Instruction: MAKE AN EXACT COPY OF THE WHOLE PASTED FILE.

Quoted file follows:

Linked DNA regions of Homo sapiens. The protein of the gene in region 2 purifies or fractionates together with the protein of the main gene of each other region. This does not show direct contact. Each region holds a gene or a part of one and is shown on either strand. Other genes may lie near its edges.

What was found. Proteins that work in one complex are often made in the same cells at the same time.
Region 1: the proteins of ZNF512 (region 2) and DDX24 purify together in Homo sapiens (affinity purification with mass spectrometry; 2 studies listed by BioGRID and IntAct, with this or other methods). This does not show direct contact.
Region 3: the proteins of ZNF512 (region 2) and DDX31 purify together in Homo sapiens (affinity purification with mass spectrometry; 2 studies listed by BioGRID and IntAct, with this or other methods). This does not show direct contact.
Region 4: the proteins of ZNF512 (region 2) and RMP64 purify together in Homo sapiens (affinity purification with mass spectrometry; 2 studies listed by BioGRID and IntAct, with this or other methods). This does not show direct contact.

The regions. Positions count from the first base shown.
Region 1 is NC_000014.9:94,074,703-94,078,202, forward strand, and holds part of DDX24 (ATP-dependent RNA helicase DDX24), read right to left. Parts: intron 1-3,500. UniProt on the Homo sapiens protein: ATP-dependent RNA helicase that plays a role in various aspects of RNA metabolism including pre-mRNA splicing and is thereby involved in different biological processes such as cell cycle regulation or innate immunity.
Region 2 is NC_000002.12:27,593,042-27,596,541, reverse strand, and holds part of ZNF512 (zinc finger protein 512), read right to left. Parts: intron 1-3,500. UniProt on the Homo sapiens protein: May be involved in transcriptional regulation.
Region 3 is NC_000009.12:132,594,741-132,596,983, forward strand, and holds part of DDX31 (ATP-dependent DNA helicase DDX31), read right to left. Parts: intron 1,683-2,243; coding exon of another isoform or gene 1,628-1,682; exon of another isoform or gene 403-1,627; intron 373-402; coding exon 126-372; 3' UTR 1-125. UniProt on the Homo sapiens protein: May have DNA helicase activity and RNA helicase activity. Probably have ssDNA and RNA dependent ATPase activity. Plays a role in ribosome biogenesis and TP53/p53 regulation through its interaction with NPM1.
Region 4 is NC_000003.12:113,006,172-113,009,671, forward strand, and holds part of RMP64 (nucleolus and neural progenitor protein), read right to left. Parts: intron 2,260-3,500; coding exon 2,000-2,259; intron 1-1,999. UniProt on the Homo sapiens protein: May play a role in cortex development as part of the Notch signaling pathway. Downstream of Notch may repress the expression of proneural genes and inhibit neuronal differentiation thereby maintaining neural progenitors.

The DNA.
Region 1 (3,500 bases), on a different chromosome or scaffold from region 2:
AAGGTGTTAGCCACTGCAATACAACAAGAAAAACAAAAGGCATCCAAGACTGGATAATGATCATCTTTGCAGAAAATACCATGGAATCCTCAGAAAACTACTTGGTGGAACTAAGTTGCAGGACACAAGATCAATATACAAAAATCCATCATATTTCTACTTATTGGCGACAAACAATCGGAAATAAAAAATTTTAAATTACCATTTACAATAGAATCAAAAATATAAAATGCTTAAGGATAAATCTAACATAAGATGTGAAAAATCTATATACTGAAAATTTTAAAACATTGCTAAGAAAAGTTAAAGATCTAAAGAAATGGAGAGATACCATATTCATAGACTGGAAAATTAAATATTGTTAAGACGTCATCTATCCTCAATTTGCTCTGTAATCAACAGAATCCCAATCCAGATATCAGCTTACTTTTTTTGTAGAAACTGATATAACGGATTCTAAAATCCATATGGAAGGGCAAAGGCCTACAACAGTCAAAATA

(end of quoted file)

Linked DNA regions of Homo sapiens. The protein of the gene in region 2 purifies or fractionates together with the protein of the main gene of each other region. This does not show direct contact. Each region holds a gene or a part of one and is shown on either strand. Other genes may lie near its edges.

What was found. Proteins that work in one complex are often made in the same cells at the same time.
Region 1: the proteins of ZNF512 (region 2) and DDX24 purify together in Homo sapiens (affinity purification with mass spectrometry; 2 studies listed by BioGRID and IntAct, with this or other methods). This does not show direct contact.
Region 3: the proteins of ZNF512 (region 2) and DDX31 purify together in Homo sapiens (affinity purification with mass spectrometry; 2 studies listed by BioGRID and IntAct, with this or other methods). This does not show direct contact.
Region 4: the proteins of ZNF512 (region 2) and RMP64 purify together in Homo sapiens (affinity purification with mass spectrometry; 2 studies listed by BioGRID and IntAct, with this or other methods). This does not show direct contact.

The regions. Positions count from the first base shown.
Region 1 is NC_000014.9:94,074,703-94,078,202, forward strand, and holds part of DDX24 (ATP-dependent RNA helicase DDX24), read right to left. Parts: intron 1-3,500. UniProt on the Homo sapiens protein: ATP-dependent RNA helicase that plays a role in various aspects of RNA metabolism including pre-mRNA splicing and is thereby involved in different biological processes such as cell cycle regulation or innate immunity.
Region 2 is NC_000002.12:27,593,042-27,596,541, reverse strand, and holds part of ZNF512 (zinc finger protein 512), read right to left. Parts: intron 1-3,500. UniProt on the Homo sapiens protein: May be involved in transcriptional regulation.
Region 3 is NC_000009.12:132,594,741-132,596,983, forward strand, and holds part of DDX31 (ATP-dependent DNA helicase DDX31), read right to left. Parts: intron 1,683-2,243; coding exon of another isoform or gene 1,628-1,682; exon of another isoform or gene 403-1,627; intron 373-402; coding exon 126-372; 3' UTR 1-125. UniProt on the Homo sapiens protein: May have DNA helicase activity and RNA helicase activity. Probably have ssDNA and RNA dependent ATPase activity. Plays a role in ribosome biogenesis and TP53/p53 regulation through its interaction with NPM1.
Region 4 is NC_000003.12:113,006,172-113,009,671, forward strand, and holds part of RMP64 (nucleolus and neural progenitor protein), read right to left. Parts: intron 2,260-3,500; coding exon 2,000-2,259; intron 1-1,999. UniProt on the Homo sapiens protein: May play a role in cortex development as part of the Notch signaling pathway. Downstream of Notch may repress the expression of proneural genes and inhibit neuronal differentiation thereby maintaining neural progenitors.

The DNA.
Region 1 (3,500 bases), on a different chromosome or scaffold from region 2:
AAGGTGTTAGCCACTGCAATACAACAAGAAAAACAAAAGGCATCCAAGACTGGATAATGATCATCTTTGCAGAAAATACCATGGAATCCTCAGAAAACTACTTGGTGGAACTAAGTTGCAGGACACAAGATCAATATACAAAAATCCATCATATTTCTACTTATTGGCGACAAACAATCGGAAATAAAAAATTTTAAATTACCATTTACAATAGAATCAAAAATATAAAATGCTTAAGGATAAATCTAACATAAGATGTGAAAAATCTATATACTGAAAATTTTAAAACATTGCTAAGAAAAGTTAAAGATCTAAAGAAATGGAGAGATACCATATTCATAGACTGGAAAATTAAATATTGTTAAGACGTCATCTATCCTCAATTTGCTCTGTAATCAACAGAATCCCAATCCAGATATCAGCTTACTTTTTTTGTAGAAACTGATATAACGGATTCTAAAATCCATATGGAAGGGCAAAGGCCTACAACAGTCAAAATA